I recall a scene in Harry Potter and the Half Blood Prince where I saw Crabbe and Goyle failing to brew the drought of living death.
How they get into Slughorn's newt potion class?
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A purely speculative answer.
To qualify for Newt Potions they would have had to have received high grades in their previous year (during the events of The Order of the Phoenix). At that time Professor Snape was potions master.
It's well known that Snape played favourites and often made exceptions for Slytherin children who's parents were associated with "You Know Who" thereby keeping the illusion that he was one of the Death Eaters.
I believe Snape gave them high grades in the previous year so they would be accepted into Slughorn's class (which if I recall correctly actually had a lower entry requirement than Snape - a fact which benefited Harry!)
I think there are a few possibilities here.
The first possibility is that Snape could have fudged it as @Liath suggested in his answer. However, the OWLs were external exams marked by external examiners. Although Snape has influence over the teaching of the course, the actual examination was done independently (similar to the GCSE system in UK which Rowling was clearly basing it on). So although Snape could in theory have altered the marks, I don't think it seems likely.
The second possibility is that they got the grades required to enter the class. Whereas Snape was strict about only accepting students with an Oustanding in their OWLs, Slughorn accepted people with Exceeds Expectations. It is possible Crabbe and Goyle got this qualification. I've three reasons for suspecting this.
Firstly, as is clearly demonstrated in the final book, both Crabbe and Goyle become very proficient in the dark arts. They clearly have the ability to learn advanced magic and the patience to get better at it. The books and movies often portray them as being bumbling, but they clearly have some ability.
However, Snape had pointed out in the past that Potions is not like the other branches of magic. It requires much more concentration and patience, which brings me on to my second reason. They aren't very imaginative and follow Draco Malfoy's instructions like gospel. This suggests a complete lack of independent thinking. Whilst they would never be the equivalent of the Half Blood Prince, inventing and brewing their own elaborate Potions, it does seem plausible that they could follow instructions to the letter as would be required in a Potions classroom. Their lack of imagination might even help with this, as they'd be determined to only do whatever they were told (or rather, whatever they read on the ingredients/recipe sheet).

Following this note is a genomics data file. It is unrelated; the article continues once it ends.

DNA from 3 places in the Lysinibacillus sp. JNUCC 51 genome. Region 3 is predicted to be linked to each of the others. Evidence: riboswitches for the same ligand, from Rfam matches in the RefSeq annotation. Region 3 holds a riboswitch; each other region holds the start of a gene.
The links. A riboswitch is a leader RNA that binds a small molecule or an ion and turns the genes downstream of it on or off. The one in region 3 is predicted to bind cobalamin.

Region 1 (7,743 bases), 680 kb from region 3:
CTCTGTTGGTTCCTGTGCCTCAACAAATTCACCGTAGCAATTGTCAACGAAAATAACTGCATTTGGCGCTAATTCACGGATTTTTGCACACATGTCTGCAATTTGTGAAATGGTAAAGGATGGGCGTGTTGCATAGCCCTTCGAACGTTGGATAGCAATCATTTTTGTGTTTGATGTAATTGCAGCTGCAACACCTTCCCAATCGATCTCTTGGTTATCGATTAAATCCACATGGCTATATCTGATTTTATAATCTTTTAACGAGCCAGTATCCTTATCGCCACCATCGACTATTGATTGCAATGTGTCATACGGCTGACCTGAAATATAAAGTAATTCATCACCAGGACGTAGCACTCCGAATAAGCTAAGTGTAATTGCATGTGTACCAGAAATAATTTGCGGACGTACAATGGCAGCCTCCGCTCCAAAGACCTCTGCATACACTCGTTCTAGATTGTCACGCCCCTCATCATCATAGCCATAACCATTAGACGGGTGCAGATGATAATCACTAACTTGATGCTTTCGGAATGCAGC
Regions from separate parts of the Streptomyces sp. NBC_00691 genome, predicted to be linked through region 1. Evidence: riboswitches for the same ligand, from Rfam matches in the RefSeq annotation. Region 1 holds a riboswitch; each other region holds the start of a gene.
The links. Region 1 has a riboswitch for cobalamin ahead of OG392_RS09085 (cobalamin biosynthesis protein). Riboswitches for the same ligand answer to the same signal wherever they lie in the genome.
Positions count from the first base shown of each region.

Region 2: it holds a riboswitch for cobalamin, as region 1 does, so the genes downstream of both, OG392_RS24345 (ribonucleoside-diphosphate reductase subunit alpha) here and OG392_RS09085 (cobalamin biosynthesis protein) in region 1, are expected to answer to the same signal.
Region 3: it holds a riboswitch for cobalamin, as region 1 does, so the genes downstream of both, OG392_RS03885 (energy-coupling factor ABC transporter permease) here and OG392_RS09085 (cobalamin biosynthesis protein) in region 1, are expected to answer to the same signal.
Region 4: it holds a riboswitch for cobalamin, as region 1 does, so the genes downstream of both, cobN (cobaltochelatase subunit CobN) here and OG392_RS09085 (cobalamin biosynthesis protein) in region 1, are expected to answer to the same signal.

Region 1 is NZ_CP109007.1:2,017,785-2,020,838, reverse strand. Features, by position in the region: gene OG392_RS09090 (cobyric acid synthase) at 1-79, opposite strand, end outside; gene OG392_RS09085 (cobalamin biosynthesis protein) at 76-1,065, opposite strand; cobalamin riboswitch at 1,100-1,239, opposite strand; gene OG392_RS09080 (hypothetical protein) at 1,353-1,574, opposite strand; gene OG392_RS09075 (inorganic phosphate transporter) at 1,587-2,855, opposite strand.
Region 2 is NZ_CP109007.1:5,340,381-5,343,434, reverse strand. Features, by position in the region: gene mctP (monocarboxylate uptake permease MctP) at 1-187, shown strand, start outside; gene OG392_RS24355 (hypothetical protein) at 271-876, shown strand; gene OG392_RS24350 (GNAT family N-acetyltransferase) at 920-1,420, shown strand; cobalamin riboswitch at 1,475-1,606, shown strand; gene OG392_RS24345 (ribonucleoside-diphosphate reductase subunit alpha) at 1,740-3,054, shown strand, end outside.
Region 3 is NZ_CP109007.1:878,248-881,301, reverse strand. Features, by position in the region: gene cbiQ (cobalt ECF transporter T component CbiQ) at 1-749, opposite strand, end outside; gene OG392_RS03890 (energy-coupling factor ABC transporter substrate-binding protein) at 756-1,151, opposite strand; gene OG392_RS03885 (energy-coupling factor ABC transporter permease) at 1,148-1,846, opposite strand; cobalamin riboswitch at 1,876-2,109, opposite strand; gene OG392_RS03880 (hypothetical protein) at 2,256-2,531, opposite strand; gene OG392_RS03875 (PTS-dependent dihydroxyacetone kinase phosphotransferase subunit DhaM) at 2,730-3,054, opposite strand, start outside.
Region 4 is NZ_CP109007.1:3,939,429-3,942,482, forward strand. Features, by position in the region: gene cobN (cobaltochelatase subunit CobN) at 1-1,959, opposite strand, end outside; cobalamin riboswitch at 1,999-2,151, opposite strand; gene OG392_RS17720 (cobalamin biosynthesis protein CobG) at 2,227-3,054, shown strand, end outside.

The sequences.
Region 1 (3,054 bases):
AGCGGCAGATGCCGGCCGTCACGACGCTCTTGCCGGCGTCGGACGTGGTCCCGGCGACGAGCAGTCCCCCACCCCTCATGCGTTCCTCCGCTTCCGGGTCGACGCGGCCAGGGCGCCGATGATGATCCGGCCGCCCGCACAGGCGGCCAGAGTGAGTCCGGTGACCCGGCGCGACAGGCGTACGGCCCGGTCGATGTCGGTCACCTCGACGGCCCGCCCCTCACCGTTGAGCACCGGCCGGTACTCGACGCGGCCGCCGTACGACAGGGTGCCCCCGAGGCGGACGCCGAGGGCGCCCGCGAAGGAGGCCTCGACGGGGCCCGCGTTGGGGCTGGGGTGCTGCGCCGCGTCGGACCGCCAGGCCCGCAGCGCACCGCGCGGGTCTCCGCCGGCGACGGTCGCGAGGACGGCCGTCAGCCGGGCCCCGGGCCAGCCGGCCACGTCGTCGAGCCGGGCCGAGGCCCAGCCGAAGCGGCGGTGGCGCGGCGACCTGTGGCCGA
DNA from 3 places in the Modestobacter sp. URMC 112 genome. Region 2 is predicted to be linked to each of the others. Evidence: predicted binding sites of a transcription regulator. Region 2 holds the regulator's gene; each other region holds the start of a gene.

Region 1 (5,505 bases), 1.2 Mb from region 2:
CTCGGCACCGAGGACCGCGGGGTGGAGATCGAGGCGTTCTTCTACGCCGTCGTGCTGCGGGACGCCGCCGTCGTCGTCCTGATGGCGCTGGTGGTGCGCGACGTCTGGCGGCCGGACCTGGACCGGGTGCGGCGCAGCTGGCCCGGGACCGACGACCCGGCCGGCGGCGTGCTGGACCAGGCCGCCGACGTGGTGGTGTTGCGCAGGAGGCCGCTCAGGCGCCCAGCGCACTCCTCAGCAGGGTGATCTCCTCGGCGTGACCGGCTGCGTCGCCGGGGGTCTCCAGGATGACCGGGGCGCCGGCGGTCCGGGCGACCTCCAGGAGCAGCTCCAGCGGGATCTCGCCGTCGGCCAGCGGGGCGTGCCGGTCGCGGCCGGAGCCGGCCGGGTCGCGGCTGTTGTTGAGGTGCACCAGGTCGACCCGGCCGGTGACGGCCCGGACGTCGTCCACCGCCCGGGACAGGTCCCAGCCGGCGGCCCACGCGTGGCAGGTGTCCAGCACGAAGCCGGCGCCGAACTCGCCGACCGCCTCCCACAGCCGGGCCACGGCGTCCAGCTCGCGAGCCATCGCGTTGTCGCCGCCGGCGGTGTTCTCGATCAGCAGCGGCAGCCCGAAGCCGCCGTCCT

However, I don't really agree with either of these first two reasons. In fact, it's mentioned at times in the books that they struggle with even basic potion brewing and that Snape, showing his favoritism, chooses to overlook their incompetence and instead focus his wrath on Harry, Ron and Hermione.
Therefore, it's this third and final reason which makes me think they could have gotten Exceeds Expectations - Harry and Ron did. Sure, they had Hermione Granger, the smartest kid in the history of anything helping them, but we see regularly in the books and films that neither of them are particularly academic (and especially not Ron, who has a fair few "dopey" moments throughout the books). They both tried hard for their OWLs though. The Order of the Phoenix actually has a passage where it mentions how even Crabbe and Goyle were seen studying, so clearly they are trying hard too. Given their adoration of Snape, it seems very plausible to me that out of all their OWL subjects, Potions would be the one most likely to receive attention in their revision - and thus is also seems possible they legitimately scraped the grades necessary to task the class.
Ultimately, I think that in the books and movies it causes a few eyebrows to be raised seeing them in the NEWT Potions class, but it was good for the plot and kept them around as Malfoy's sidekicks. Obviously that's the real reason Rowling included them in the class, but when trying to argue how they got in in the fictional world of Hogwarts, I think the most likely reason is that they did just enough to get in and no more.